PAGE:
Texas Spiders: Orb Weavers
Orbweavers in the Araneus genus are probably the most common orbweaving spiders in most areas. The most recent catalogue of Texas spiders lists about twenty different Araneus species. The picture shows the common Barn Spider (Araneus cavaticus).
Orb weaving spiders (Araneidae), the species familiar to many as the ones that build round flat webs come in all shapes and sizes in Texas. Members of three different genera, The Arigopes, Neoscona or Spotted Orbweavers and Araneus are probably the most recognized and wide spread of all the orb weavers.
In the Argiope genus the Black-and-Yellow Argiope and the Banded Argiope are the most common species, found throughout much of the United States. The Silver Argiope in the picture is a southern species with a presence primarily in Florida, Texas and California.
Orb weaving spiders in the Neoscona genus are fairly common in the US population.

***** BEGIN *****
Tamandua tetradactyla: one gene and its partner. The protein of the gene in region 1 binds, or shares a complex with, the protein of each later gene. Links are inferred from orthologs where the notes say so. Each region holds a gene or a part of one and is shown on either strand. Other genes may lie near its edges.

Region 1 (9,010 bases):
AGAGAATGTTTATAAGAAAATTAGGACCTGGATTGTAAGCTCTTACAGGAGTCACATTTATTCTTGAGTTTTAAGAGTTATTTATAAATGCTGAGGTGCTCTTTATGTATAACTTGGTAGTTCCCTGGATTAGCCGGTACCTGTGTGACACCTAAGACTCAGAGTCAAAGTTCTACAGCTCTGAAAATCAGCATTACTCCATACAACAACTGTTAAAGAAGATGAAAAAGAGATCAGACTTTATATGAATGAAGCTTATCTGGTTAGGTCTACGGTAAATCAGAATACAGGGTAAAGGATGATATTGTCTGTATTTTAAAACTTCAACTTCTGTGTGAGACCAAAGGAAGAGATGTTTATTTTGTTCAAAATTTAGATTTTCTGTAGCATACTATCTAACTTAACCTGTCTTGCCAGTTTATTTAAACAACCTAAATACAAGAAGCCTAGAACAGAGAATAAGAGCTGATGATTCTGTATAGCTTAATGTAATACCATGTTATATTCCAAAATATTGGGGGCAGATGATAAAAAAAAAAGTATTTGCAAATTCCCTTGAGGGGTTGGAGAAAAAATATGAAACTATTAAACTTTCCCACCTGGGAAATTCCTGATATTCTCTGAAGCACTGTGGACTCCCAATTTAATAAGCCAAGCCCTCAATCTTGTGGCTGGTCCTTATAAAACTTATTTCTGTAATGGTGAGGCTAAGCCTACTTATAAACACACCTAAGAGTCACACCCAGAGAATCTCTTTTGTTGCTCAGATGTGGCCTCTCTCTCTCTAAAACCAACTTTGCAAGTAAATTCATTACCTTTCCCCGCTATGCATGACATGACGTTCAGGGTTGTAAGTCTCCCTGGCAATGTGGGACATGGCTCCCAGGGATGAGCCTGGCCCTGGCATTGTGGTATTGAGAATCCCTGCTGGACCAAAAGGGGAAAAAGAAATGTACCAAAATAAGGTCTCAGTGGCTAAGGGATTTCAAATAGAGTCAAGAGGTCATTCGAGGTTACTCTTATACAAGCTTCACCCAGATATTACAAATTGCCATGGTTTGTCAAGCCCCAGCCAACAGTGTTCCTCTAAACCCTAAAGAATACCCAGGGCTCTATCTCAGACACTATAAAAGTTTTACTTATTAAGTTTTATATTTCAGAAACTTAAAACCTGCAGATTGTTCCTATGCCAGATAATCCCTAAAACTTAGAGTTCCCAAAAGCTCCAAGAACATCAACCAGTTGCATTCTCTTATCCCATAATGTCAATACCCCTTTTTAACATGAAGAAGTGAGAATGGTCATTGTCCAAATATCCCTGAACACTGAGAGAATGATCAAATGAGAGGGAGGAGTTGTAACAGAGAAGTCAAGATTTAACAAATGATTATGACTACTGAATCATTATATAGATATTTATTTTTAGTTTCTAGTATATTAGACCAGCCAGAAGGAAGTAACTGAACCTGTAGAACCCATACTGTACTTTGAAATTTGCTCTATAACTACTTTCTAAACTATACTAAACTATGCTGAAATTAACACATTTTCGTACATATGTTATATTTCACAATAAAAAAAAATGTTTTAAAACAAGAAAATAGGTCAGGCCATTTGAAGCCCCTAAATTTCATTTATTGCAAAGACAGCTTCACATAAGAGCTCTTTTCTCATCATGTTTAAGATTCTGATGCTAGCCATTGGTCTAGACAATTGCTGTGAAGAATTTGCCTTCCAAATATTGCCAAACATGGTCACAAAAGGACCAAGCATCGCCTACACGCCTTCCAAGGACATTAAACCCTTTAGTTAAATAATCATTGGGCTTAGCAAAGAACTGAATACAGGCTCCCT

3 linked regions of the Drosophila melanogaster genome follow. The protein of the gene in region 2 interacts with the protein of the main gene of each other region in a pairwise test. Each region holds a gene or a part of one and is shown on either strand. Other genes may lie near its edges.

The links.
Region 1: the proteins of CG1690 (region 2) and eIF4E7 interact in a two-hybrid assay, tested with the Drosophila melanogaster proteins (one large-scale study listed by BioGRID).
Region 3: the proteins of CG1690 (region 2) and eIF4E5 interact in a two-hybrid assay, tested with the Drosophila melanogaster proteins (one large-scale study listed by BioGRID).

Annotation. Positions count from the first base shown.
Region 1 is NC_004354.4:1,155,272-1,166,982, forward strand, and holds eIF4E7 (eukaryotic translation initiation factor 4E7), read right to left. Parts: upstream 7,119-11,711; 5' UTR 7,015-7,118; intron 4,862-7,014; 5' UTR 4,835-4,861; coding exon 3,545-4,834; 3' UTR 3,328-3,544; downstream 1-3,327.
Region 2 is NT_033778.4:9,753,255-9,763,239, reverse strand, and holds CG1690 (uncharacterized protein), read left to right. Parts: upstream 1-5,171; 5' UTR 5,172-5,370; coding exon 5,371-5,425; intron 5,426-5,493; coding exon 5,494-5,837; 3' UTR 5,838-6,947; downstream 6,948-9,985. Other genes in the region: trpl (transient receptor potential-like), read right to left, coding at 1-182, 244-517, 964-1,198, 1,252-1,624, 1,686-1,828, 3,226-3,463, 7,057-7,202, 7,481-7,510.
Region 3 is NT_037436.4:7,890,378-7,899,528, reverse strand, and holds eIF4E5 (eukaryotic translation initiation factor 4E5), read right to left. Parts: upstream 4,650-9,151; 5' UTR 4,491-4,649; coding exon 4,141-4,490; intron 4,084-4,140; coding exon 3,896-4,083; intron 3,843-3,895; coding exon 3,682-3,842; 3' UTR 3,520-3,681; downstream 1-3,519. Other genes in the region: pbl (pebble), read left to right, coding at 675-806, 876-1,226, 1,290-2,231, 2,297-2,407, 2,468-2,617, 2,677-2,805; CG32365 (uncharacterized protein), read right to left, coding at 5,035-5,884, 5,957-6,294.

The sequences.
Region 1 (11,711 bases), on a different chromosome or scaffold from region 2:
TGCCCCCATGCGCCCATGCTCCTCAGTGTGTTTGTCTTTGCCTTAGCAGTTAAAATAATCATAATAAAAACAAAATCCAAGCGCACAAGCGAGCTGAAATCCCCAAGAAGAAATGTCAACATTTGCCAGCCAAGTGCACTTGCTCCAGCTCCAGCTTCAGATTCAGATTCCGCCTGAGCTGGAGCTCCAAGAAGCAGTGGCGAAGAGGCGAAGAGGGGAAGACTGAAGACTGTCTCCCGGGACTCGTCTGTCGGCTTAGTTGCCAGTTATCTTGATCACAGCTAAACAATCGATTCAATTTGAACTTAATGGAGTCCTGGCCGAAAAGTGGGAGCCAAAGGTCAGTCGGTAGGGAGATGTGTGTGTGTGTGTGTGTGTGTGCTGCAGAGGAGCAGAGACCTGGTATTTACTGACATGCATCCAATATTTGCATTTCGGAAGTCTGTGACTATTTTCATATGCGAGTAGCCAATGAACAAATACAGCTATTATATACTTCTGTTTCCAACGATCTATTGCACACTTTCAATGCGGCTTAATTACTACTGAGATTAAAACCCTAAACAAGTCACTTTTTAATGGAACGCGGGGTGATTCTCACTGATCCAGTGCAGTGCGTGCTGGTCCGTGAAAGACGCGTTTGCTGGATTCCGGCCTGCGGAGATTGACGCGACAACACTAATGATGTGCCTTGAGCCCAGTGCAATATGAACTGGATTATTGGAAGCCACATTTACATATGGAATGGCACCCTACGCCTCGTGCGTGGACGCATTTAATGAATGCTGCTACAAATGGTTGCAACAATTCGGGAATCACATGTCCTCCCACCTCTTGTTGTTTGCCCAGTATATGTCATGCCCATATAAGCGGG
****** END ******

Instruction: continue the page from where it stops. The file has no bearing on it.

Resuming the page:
Orb weaving spiders in the Micrathena genus are fairly common in the United States, east of the Rocky Mountains. Most of the are a black and white color. Here’s a Texas specimen that adds some more color to the mix.
Here’s the same spider in a short video clip.
Also look for Spiny-backed Orbweavers in most areas of Texas. They come in various shades of white, red and yellow.
Species in the Metazygia genus are less common, explaining their lack of a common name.
More Texas Spiders
Texas also means tarantulas, and residents and visitors mostly see one of the fourteen species in the genus Aphonopelma. For all extent and purposes they are the primary native tarantual species in the United States.
They are, without a doubt, the largest and heaviest of the Texas Spiders. As the pictures shows, they have dark legs and a brown to black color abdomen. Of course, the colors change depending on the age of the tarantula and the presence of molting.
Additionally, the whole range of hunting spiders, or spiders not associated with webs live in residential areas throughout the state.